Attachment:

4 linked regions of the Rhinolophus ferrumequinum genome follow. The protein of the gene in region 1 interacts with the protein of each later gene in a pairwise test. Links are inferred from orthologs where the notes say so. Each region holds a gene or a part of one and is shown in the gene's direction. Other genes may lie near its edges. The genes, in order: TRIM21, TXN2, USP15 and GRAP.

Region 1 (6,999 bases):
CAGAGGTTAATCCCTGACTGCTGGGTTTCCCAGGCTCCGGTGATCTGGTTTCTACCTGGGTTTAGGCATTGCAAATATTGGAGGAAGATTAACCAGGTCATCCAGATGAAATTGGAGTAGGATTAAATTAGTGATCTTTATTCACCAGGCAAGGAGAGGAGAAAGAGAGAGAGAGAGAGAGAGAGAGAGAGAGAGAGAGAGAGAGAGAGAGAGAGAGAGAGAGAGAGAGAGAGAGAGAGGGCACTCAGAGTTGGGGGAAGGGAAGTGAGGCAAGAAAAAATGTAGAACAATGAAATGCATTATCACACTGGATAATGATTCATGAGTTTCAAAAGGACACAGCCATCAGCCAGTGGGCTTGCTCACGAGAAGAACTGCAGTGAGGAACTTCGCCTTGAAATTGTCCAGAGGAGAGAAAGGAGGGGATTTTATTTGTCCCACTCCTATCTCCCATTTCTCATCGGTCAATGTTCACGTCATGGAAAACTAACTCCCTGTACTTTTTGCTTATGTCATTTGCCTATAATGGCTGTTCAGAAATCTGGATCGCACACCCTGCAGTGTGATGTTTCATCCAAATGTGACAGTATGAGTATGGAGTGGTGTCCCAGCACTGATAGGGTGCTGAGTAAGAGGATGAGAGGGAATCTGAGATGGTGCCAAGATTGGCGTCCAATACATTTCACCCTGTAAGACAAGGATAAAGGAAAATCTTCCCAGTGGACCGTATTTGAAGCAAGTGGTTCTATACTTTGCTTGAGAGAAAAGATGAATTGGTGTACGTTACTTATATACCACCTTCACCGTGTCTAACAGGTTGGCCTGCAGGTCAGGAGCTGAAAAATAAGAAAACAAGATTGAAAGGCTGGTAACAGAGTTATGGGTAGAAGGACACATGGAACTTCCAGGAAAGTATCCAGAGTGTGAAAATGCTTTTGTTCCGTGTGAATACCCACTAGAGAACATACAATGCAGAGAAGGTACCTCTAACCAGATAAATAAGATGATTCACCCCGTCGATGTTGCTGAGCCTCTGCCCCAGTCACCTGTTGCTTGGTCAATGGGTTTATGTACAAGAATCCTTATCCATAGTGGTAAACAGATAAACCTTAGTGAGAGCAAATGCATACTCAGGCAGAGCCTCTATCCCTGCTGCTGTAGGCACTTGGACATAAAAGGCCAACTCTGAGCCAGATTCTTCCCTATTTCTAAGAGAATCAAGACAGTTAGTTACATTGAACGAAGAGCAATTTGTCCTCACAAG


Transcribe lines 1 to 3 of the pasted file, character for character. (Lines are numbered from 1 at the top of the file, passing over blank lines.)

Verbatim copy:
4 linked regions of the Rhinolophus ferrumequinum genome follow. The protein of the gene in region 1 interacts with the protein of each later gene in a pairwise test. Links are inferred from orthologs where the notes say so. Each region holds a gene or a part of one and is shown in the gene's direction. Other genes may lie near its edges. The genes, in order: TRIM21, TXN2, USP15 and GRAP.

Region 1 (6,999 bases):
CAGAGGTTAATCCCTGACTGCTGGGTTTCCCAGGCTCCGGTGATCTGGTTTCTACCTGGGTTTAGGCATTGCAAATATTGGAGGAAGATTAACCAGGTCATCCAGATGAAATTGGAGTAGGATTAAATTAGTGATCTTTATTCACCAGGCAAGGAGAGGAGAAAGAGAGAGAGAGAGAGAGAGAGAGAGAGAGAGAGAGAGAGAGAGAGAGAGAGAGAGAGAGAGAGAGAGAGAGAGAGGGCACTCAGAGTTGGGGGAAGGGAAGTGAGGCAAGAAAAAATGTAGAACAATGAAATGCATTATCACACTGGATAATGATTCATGAGTTTCAAAAGGACACAGCCATCAGCCAGTGGGCTTGCTCACGAGAAGAACTGCAGTGAGGAACTTCGCCTTGAAATTGTCCAGAGGAGAGAAAGGAGGGGATTTTATTTGTCCCACTCCTATCTCCCATTTCTCATCGGTCAATGTTCACGTCATGGAAAACTAACTCCCTGTACTTTTTGCTTATGTCATTTGCCTATAATGGCTGTTCAGAAATCTGGATCGCACACCCTGCAGTGTGATGTTTCATCCAAATGTGACAGTATGAGTATGGAGTGGTGTCCCAGCACTGATAGGGTGCTGAGTAAGAGGATGAGAGGGAATCTGAGATGGTGCCAAGATTGGCGTCCAATACATTTCACCCTGTAAGACAAGGATAAAGGAAAATCTTCCCAGTGGACCGTATTTGAAGCAAGTGGTTCTATACTTTGCTTGAGAGAAAAGATGAATTGGTGTACGTTACTTATATACCACCTTCACCGTGTCTAACAGGTTGGCCTGCAGGTCAGGAGCTGAAAAATAAGAAAACAAGATTGAAAGGCTGGTAACAGAGTTATGGGTAGAAGGACACATGGAACTTCCAGGAAAGTATCCAGAGTGTGAAAATGCTTTTGTTCCGTGTGAATACCCACTAGAGAACATACAATGCAGAGAAGGTACCTCTAACCAGATAAATAAGATGATTCACCCCGTCGATGTTGCTGAGCCTCTGCCCCAGTCACCTGTTGCTTGGTCAATGGGTTTATGTACAAGAATCCTTATCCATAGTGGTAAACAGATAAACCTTAGTGAGAGCAAATGCATACTCAGGCAGAGCCTCTATCCCTGCTGCTGTAGGCACTTGGACATAAAAGGCCAACTCTGAGCCAGATTCTTCCCTATTTCTAAGAGAATCAAGACAGTTAGTTACATTGAACGAAGAGCAATTTGTCCTCACAAG